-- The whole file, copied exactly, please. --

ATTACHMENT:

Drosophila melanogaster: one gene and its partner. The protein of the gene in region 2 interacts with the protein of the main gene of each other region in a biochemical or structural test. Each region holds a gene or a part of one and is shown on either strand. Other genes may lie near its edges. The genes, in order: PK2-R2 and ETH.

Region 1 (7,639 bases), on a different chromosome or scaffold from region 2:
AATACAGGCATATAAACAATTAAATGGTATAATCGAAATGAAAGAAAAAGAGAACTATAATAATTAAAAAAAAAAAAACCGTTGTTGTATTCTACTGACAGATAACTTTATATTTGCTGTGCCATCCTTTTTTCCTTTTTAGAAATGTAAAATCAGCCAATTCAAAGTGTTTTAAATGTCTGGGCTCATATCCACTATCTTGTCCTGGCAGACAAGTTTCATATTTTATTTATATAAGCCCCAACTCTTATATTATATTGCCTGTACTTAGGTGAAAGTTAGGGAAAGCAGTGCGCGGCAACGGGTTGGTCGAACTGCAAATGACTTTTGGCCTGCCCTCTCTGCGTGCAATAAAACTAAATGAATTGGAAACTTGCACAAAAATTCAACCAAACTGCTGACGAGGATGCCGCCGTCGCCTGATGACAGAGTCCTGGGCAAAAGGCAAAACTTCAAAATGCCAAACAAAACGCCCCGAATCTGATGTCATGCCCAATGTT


Drosophila melanogaster: one gene and its partner. The protein of the gene in region 2 interacts with the protein of the main gene of each other region in a biochemical or structural test. Each region holds a gene or a part of one and is shown on either strand. Other genes may lie near its edges. The genes, in order: PK2-R2 and ETH.

Region 1 (7,639 bases), on a different chromosome or scaffold from region 2:
AATACAGGCATATAAACAATTAAATGGTATAATCGAAATGAAAGAAAAAGAGAACTATAATAATTAAAAAAAAAAAAACCGTTGTTGTATTCTACTGACAGATAACTTTATATTTGCTGTGCCATCCTTTTTTCCTTTTTAGAAATGTAAAATCAGCCAATTCAAAGTGTTTTAAATGTCTGGGCTCATATCCACTATCTTGTCCTGGCAGACAAGTTTCATATTTTATTTATATAAGCCCCAACTCTTATATTATATTGCCTGTACTTAGGTGAAAGTTAGGGAAAGCAGTGCGCGGCAACGGGTTGGTCGAACTGCAAATGACTTTTGGCCTGCCCTCTCTGCGTGCAATAAAACTAAATGAATTGGAAACTTGCACAAAAATTCAACCAAACTGCTGACGAGGATGCCGCCGTCGCCTGATGACAGAGTCCTGGGCAAAAGGCAAAACTTCAAAATGCCAAACAAAACGCCCCGAATCTGATGTCATGCCCAATGTT